The Difference Between Remote and Hybrid Work

If you’ve been following current events, you’ve likely heard terms like remote work and hybrid work used when talking about the future of work. What exactly are these new work models and what’s the difference between the two? Today in our latest future of work article, we’ll go over the differences between remote and hybrid work.

Remote Work

As teleworking continues to gain steam, it’s important to understand what remote work specifically is. In addition, it’s great to know how to prepare yourself to guarantee success in a remote working model.

What is Remote Work?

Remote work has many names, such as working from home, telecommuting, or participating in virtual office work. Regardless of the word you use, the concept is the same. Remote work is the act of working from a location outside of the physical office. For example, a remote worker will perform all essential duties related to their role from their home rather than from a shared office setting. Remote workers do not need to be in a specific location to be successful in their jobs.

The Rise of Remote Work

Business people rushing towards success

Remote work is not a new concept but it has ballooned in popularity in the last few years. Technological advances, coupled with public health policies deployed in 2020, propelled remote work throughout the world. According to Upwork and reported by CNBC, 36.2 million Americans will be working remotely by 2025, an 87% increase from pre-pandemic levels. This dramatic shift in working arrangements comes with opportunities and challenges.

Workers and employers alike are in uncharted waters and developing customized work models that work for their specific circumstances. Because of this, there is no one-size-fits-all solution for remote work. Many will find themselves easily adapting to having fully remote teams. On the other hand, companies where services require direct interaction between staff and customers will likely face additional barriers when putting together a remote work plan. In fact, many of these companies are forgoing remote work. Instead, companies are looking to a hybrid work model instead to address challenges.

Key Elements of Remote Work

To be successful in a work-from-home environment, a few key elements need to be thought through and implemented beforehand. For example, it’s important to have a reliable internet connection. Remote work means team members will be communicating virtually and that’s almost impossible with unreliable internet. Other key elements of remote working include:

  1. A dedicated workspace free of distractions.
  2. Clear expectations and guidelines for remote work schedule
  3. Video camera and microphone
  4. Greenscreen for privacy and utility

If you’re preparing to go fully remote, we have guides on how to prepare your home office, recommendations for our favorite home office accessories, as well as an entire resource center dedicated to the topic.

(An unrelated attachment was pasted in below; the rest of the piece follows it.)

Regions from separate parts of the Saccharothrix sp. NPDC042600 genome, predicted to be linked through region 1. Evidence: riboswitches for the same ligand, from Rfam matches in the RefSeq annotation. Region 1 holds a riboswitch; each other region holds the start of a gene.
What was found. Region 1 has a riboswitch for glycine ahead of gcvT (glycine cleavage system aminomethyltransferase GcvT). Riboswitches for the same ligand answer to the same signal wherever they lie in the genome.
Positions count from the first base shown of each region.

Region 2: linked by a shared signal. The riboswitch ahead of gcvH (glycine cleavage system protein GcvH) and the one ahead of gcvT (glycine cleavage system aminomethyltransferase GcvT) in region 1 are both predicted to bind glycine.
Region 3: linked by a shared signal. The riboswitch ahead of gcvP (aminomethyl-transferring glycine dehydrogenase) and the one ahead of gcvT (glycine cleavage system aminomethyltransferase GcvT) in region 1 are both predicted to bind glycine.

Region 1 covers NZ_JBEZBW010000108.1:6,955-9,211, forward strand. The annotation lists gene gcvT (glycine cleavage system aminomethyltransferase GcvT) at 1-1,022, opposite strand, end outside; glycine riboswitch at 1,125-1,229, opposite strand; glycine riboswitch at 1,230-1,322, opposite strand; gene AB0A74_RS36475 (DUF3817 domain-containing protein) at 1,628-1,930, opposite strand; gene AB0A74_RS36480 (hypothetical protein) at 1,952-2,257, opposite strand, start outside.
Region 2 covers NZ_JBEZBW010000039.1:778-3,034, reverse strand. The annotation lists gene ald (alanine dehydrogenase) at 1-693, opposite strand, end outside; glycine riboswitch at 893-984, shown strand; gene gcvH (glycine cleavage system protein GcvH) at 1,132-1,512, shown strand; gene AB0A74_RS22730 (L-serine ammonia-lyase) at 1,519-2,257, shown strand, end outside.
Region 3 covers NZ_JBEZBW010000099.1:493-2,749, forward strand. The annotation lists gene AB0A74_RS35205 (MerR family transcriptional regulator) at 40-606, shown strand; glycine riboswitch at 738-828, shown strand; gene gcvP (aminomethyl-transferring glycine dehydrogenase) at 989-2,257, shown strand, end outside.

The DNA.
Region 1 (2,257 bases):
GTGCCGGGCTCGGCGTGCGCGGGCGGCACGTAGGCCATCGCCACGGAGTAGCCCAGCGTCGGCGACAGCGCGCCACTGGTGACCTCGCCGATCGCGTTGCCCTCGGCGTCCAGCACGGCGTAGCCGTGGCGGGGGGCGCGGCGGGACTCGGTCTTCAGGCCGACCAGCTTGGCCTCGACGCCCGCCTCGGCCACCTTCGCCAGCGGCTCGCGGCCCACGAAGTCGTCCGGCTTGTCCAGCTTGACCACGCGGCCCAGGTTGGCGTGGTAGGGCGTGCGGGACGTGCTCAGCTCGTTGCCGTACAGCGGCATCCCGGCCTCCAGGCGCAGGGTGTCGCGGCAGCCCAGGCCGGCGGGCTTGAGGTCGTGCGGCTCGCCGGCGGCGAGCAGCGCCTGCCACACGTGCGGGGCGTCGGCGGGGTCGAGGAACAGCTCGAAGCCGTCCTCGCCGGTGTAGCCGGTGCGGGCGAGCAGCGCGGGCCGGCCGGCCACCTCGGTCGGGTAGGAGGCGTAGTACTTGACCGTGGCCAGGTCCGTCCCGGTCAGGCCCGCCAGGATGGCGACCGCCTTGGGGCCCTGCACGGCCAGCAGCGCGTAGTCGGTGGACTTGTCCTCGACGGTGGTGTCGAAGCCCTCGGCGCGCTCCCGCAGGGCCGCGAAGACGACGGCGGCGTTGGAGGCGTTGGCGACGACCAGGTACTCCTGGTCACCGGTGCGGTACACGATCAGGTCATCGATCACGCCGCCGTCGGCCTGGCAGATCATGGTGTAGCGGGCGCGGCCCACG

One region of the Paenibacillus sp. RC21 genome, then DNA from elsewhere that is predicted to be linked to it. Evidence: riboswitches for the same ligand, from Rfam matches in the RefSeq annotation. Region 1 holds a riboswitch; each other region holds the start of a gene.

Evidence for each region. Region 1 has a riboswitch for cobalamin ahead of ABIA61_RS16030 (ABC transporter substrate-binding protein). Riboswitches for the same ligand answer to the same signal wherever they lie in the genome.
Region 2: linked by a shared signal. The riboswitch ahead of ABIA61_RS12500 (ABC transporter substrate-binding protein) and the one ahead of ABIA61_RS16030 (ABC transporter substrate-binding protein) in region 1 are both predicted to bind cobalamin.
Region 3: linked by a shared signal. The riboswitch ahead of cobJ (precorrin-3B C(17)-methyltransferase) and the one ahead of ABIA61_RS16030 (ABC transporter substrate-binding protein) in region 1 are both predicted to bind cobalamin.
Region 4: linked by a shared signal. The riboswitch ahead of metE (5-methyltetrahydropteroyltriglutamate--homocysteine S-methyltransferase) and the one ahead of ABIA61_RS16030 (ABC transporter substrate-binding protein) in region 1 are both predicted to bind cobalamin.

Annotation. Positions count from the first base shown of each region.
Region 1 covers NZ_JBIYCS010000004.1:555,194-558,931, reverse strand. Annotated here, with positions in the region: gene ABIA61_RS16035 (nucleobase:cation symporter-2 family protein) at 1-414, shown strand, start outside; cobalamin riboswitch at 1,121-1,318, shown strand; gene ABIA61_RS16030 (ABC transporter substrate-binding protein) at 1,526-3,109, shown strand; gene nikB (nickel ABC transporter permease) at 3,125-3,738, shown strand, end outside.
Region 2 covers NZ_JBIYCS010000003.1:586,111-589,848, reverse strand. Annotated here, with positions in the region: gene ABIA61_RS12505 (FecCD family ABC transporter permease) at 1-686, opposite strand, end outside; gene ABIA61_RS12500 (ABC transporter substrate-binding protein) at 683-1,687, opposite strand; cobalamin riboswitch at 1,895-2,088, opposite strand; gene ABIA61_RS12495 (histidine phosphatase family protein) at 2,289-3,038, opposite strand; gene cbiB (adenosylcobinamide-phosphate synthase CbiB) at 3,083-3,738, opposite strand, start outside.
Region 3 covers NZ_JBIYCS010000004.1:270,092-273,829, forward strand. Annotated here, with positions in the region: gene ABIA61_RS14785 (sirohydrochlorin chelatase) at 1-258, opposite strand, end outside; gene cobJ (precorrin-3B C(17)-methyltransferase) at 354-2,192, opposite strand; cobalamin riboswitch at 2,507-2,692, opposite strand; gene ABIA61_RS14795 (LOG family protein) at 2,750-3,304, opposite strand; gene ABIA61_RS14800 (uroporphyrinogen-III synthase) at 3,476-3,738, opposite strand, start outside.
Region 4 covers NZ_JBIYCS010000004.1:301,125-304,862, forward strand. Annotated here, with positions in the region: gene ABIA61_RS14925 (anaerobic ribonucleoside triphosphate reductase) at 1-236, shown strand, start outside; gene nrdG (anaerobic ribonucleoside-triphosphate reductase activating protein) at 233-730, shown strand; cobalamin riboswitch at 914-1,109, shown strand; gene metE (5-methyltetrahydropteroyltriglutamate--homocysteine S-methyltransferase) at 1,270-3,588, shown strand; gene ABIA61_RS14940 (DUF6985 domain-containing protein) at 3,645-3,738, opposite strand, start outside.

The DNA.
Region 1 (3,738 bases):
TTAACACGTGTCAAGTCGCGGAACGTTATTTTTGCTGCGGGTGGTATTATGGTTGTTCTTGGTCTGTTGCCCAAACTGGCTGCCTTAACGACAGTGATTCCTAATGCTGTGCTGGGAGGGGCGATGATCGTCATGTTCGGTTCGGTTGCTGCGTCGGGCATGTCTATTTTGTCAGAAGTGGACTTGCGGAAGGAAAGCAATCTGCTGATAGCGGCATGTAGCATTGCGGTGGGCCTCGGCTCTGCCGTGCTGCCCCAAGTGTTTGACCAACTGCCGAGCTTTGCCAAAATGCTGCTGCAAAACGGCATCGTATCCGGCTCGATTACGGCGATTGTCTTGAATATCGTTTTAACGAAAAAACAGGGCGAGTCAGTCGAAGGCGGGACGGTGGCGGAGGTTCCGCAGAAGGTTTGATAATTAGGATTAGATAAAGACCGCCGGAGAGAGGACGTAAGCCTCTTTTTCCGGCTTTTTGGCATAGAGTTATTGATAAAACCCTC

The Benefits of Working Remotely

This changing tide has brought forth many different benefits for employees and employers. These benefits include but are not limited to:

  1. Reduced communting time for employers allowing them to gain back precious hours for additional productivity or personal development.
  2. Decreased expenses for employers related to the management of a physical office place.
  3. Minimal distractions during work hours previously created by the social aspect of communal working.
  4. Larger candidate pools for new positions that are not restricted based on location.
  5. Decreased negative environmental impacts generated by the movement of people commuting to the office.

If you’re interested in learning more about the benefits of remote work, Indeed has a great resource for employers and employees alike.

Hybrid Work

What is Hybrid Work?

Hybrid work is a bit different from remote work. The main difference is that hybrid workers are splitting their time between a conventional in-office work style and working remotely. In other words, hybrid models include both times working from home and time working from the office.

How a Hybrid Setup Works

It’s predicted that as public health concerns lessen over time, hybrid work will become more commonplace. That’s why its important to understand how hybrid work is different from remote work.

Crowd of commuters traveling by subway train. Metro passengers standing in overcrowding tube carriage. Vector illustration for public transport, commuting, rush hour concept

Hybrid workers can find themselves working from home a few days a week and working in the office for the remainder. So, to implement a hybrid work model, employers have to be intentional and clear about their expectations. Workers will need to maintain consistency around when they are in the office. At the same time, employers will benefit from clearly outlining their expectations.

The Benefits of Hybrid Work

Like remote work, hybrid work comes with distinct benefits for both employees and employers. These benefits include but are not limited to:

  1. Continued physical interaction amongst colleagues to maintain strong social bonds in the workplace
  2. Hybrid teams can take advantage of additional flexibility not normally found in conventional work models
  3. Management can continue to oversee workers without the challenges experienced with fully remote workers

The New Future

The world has turned a new page when it comes to work models. The door for remote work and its cousin, hybrid work, has opened and likely be impossible to close. Employees and employers alike will continue to benefit from these new schedules. As long as technology and business operations continue to adapt, working from home either permanently or part-time will certainly become more commonplace.

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